Ask students "Who did you choose as the person you admire?" Let students answer aloud. As students are answering this question, the teacher will write these responses down on a new piece of poster paper or on the other side of the white board. Allow time for students to read the compiled list. Comment on any patterns you may see. For example: "On our list, many of us admire our grandparents. What were some of the adjectives or characteristics that we used when thinking about our grandparents?"

Display slide 5. Give each student art supplies and a piece of paper. Art supplies can vary from paper and markers to paint, brushes, and heavier art paper. Students will then draw/paint/illustrate a pair of eyes that they think reflect the three words that they used in Commit and Toss activity and the person whom they admire.

Allow time for the drawing of the eyes in your class. Depending on the medium for the art, students may need only part of a class period or an entire class period. For pre-printed eyes, students can choose one from the set of four and cut them out.


Once art work is completed or the pre-printed set of eyes chosen. Present this statement to students (slide 6): "You can judge a person by simply looking into their eyes." Give students a minute or two to think about this statement.

Students will then use their thoughts on this statement to participate in a Four Corners activity. Around the room, have four separate signs showcasing varying levels of agreement or disagreement. Once students have walked to their sign, have them talk as a group for a few minutes. Next, ask students to elect a group spokesperson to tell the class why they selected the sign that they did. Ask each spokesperson to share out their group's thoughts.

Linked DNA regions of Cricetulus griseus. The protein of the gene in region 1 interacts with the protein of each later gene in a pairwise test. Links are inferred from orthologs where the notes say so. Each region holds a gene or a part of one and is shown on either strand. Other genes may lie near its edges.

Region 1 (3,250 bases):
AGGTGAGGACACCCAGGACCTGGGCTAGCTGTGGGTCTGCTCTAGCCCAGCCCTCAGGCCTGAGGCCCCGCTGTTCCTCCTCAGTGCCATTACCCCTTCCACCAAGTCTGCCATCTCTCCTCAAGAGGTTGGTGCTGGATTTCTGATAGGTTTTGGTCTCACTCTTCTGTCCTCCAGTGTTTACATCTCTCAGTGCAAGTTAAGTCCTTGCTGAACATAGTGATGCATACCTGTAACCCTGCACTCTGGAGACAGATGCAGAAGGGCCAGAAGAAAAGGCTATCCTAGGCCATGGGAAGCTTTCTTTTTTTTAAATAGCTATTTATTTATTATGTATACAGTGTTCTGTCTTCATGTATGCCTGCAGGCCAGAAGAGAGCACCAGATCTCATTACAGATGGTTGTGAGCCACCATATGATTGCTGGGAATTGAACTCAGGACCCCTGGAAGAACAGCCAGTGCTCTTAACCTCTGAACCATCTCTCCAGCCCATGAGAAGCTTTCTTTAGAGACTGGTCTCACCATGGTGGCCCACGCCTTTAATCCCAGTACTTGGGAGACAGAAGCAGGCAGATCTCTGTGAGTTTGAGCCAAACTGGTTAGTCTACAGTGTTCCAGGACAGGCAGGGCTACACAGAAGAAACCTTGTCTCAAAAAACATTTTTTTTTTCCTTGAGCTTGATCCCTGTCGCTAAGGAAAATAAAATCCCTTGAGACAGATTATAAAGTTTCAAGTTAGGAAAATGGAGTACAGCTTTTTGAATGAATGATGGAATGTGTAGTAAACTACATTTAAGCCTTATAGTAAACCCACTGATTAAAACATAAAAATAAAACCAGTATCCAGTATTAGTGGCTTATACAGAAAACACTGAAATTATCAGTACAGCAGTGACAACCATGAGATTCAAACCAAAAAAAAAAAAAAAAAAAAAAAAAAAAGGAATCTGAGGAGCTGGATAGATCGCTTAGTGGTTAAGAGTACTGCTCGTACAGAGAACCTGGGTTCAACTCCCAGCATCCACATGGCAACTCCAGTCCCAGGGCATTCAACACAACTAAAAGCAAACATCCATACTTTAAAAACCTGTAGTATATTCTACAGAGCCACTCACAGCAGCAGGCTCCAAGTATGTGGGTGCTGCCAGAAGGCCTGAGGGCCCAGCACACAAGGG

Ask students to return to their seats, and then pose this question: "Think about the people you admire and the eyes you have drawn to represent them. What experiences do you think the eyes have seen? Call on any volunteers to respond.

Display slide 7. Pose this question: Do your eyes have a story to tell? If so, what kind of story would they tell? Give students a minute or two to contemplate the questions, and ask for a few student responses. Explain to students that while they have thought about a person they admire to help us create mood and ideas, the story that they create can be a work of fiction or non-fiction. That is the "creative' part of creative writing. Students might start their story with little exposition, or they may choose to build a character before they start writing other portions of the narrative.

Ask students to write a narrative from the perspective of the eyes they have created. Students should include the adjectives/characteristics from the Commit and Toss activity in their narratives.


Post students' writings with the eyes they drew. Students will participate in a Gallery Walk to view each other's work and corresponding artwork. Create a Gallery Walk of these writings on three or four walls of the classroom. Place students in small groups of four or five. Pass out the writing checklist and post-it notes to each group. Choose groups to view one of the (wall) galleries so that groups will only read a portion of the entire student writings. Ask students to leave feedback for students' writings based upon the checklist that has been provided. Model how to leave feedback by explaining slide 8. Emphasize to groups to leave feedback ONLY if it is listed on the checklist.

Once the Gallery Walk has been completed, allows students to read through their constructive feedback from the sticky notes and make any edits or changes as needed prior to turning in the final product.

For evaluation purposes, consider developing a rubric as a whole class or use the attached rubric for any teacher assessment needs.